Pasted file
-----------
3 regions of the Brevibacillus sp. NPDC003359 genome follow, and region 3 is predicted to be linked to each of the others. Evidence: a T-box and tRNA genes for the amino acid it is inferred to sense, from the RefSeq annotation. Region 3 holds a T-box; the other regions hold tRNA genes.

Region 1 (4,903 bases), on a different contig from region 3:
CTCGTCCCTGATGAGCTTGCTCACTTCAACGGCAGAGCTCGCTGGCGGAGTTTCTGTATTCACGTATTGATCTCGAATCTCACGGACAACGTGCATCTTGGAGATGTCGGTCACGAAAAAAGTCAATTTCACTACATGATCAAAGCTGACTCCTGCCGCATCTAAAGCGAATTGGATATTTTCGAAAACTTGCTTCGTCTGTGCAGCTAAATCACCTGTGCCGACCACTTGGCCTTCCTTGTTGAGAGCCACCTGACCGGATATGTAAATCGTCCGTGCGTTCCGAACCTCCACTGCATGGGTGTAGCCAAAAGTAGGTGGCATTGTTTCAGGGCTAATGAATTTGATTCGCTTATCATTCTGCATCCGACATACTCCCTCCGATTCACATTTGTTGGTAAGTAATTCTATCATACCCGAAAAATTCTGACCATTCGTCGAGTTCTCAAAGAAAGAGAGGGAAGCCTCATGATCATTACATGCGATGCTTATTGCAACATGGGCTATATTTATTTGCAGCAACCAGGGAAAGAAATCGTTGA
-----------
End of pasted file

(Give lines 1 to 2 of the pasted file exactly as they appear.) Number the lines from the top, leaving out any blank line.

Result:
3 regions of the Brevibacillus sp. NPDC003359 genome follow, and region 3 is predicted to be linked to each of the others. Evidence: a T-box and tRNA genes for the amino acid it is inferred to sense, from the RefSeq annotation. Region 3 holds a T-box; the other regions hold tRNA genes.

Region 1 (4,903 bases), on a different contig from region 3: